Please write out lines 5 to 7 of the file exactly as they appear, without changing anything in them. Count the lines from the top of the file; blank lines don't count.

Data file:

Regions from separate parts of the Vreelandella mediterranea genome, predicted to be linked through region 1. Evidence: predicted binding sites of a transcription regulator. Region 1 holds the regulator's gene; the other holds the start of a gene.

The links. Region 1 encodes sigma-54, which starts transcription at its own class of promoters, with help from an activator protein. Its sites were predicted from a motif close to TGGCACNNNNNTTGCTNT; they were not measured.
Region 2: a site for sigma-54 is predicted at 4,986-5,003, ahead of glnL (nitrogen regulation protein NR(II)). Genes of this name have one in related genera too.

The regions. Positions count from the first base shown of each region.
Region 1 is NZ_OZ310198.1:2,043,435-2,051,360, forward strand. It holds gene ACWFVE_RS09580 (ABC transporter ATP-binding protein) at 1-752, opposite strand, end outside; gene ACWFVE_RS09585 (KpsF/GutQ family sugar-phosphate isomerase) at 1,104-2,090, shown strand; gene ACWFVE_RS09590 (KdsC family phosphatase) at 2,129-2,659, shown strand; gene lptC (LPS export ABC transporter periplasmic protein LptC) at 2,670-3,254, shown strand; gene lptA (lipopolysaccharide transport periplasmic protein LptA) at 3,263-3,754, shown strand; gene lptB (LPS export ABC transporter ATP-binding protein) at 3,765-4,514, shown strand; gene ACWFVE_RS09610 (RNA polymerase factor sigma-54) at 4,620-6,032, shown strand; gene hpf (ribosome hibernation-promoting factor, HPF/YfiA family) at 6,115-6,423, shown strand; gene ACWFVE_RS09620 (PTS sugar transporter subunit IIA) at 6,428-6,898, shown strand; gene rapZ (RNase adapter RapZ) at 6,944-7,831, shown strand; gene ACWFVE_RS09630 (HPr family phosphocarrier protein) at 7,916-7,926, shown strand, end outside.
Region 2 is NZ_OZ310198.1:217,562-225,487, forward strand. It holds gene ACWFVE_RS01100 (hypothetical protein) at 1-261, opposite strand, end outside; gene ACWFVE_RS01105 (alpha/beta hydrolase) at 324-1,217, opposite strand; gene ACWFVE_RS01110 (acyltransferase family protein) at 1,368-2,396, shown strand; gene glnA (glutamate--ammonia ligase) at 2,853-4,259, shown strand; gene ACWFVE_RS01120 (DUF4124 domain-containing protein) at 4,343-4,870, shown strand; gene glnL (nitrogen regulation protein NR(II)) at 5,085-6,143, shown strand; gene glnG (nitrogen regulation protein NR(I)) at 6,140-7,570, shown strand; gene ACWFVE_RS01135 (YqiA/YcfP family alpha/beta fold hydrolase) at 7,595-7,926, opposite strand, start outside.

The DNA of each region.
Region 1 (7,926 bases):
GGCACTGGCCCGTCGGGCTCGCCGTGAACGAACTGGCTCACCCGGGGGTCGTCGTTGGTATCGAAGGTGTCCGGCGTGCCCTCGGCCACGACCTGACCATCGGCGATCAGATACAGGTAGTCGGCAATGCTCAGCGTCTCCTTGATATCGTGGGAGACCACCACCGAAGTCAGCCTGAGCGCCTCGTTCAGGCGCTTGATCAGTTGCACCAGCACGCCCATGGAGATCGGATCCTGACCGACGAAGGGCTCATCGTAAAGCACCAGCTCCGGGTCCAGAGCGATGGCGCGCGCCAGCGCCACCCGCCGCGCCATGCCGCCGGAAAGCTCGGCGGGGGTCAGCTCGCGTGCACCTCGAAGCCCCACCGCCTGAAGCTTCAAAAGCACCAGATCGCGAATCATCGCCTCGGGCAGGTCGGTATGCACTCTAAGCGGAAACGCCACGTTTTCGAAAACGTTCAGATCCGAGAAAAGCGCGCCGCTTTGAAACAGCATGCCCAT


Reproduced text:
Region 1 is NZ_OZ310198.1:2,043,435-2,051,360, forward strand. It holds gene ACWFVE_RS09580 (ABC transporter ATP-binding protein) at 1-752, opposite strand, end outside; gene ACWFVE_RS09585 (KpsF/GutQ family sugar-phosphate isomerase) at 1,104-2,090, shown strand; gene ACWFVE_RS09590 (KdsC family phosphatase) at 2,129-2,659, shown strand; gene lptC (LPS export ABC transporter periplasmic protein LptC) at 2,670-3,254, shown strand; gene lptA (lipopolysaccharide transport periplasmic protein LptA) at 3,263-3,754, shown strand; gene lptB (LPS export ABC transporter ATP-binding protein) at 3,765-4,514, shown strand; gene ACWFVE_RS09610 (RNA polymerase factor sigma-54) at 4,620-6,032, shown strand; gene hpf (ribosome hibernation-promoting factor, HPF/YfiA family) at 6,115-6,423, shown strand; gene ACWFVE_RS09620 (PTS sugar transporter subunit IIA) at 6,428-6,898, shown strand; gene rapZ (RNase adapter RapZ) at 6,944-7,831, shown strand; gene ACWFVE_RS09630 (HPr family phosphocarrier protein) at 7,916-7,926, shown strand, end outside.
Region 2 is NZ_OZ310198.1:217,562-225,487, forward strand. It holds gene ACWFVE_RS01100 (hypothetical protein) at 1-261, opposite strand, end outside; gene ACWFVE_RS01105 (alpha/beta hydrolase) at 324-1,217, opposite strand; gene ACWFVE_RS01110 (acyltransferase family protein) at 1,368-2,396, shown strand; gene glnA (glutamate--ammonia ligase) at 2,853-4,259, shown strand; gene ACWFVE_RS01120 (DUF4124 domain-containing protein) at 4,343-4,870, shown strand; gene glnL (nitrogen regulation protein NR(II)) at 5,085-6,143, shown strand; gene glnG (nitrogen regulation protein NR(I)) at 6,140-7,570, shown strand; gene ACWFVE_RS01135 (YqiA/YcfP family alpha/beta fold hydrolase) at 7,595-7,926, opposite strand, start outside.

The DNA of each region.